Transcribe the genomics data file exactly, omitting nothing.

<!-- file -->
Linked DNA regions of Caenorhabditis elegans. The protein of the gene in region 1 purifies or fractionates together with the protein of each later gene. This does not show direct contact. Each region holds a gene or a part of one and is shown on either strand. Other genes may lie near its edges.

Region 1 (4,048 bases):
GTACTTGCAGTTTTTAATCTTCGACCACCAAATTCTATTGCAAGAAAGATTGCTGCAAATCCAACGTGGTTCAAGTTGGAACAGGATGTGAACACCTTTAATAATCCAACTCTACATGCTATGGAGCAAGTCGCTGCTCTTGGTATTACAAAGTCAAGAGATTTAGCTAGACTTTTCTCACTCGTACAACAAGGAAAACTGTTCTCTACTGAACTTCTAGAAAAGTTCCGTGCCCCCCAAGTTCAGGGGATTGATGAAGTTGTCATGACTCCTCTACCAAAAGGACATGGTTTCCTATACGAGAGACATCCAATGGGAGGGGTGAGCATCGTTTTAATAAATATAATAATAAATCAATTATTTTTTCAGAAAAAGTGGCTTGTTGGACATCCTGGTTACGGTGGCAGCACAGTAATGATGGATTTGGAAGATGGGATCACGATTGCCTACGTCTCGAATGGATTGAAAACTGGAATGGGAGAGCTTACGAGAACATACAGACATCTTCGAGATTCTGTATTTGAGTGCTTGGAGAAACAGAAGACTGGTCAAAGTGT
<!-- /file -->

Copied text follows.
Linked DNA regions of Caenorhabditis elegans. The protein of the gene in region 1 purifies or fractionates together with the protein of each later gene. This does not show direct contact. Each region holds a gene or a part of one and is shown on either strand. Other genes may lie near its edges.

Region 1 (4,048 bases):
GTACTTGCAGTTTTTAATCTTCGACCACCAAATTCTATTGCAAGAAAGATTGCTGCAAATCCAACGTGGTTCAAGTTGGAACAGGATGTGAACACCTTTAATAATCCAACTCTACATGCTATGGAGCAAGTCGCTGCTCTTGGTATTACAAAGTCAAGAGATTTAGCTAGACTTTTCTCACTCGTACAACAAGGAAAACTGTTCTCTACTGAACTTCTAGAAAAGTTCCGTGCCCCCCAAGTTCAGGGGATTGATGAAGTTGTCATGACTCCTCTACCAAAAGGACATGGTTTCCTATACGAGAGACATCCAATGGGAGGGGTGAGCATCGTTTTAATAAATATAATAATAAATCAATTATTTTTTCAGAAAAAGTGGCTTGTTGGACATCCTGGTTACGGTGGCAGCACAGTAATGATGGATTTGGAAGATGGGATCACGATTGCCTACGTCTCGAATGGATTGAAAACTGGAATGGGAGAGCTTACGAGAACATACAGACATCTTCGAGATTCTGTATTTGAGTGCTTGGAGAAACAGAAGACTGGTCAAAGTGT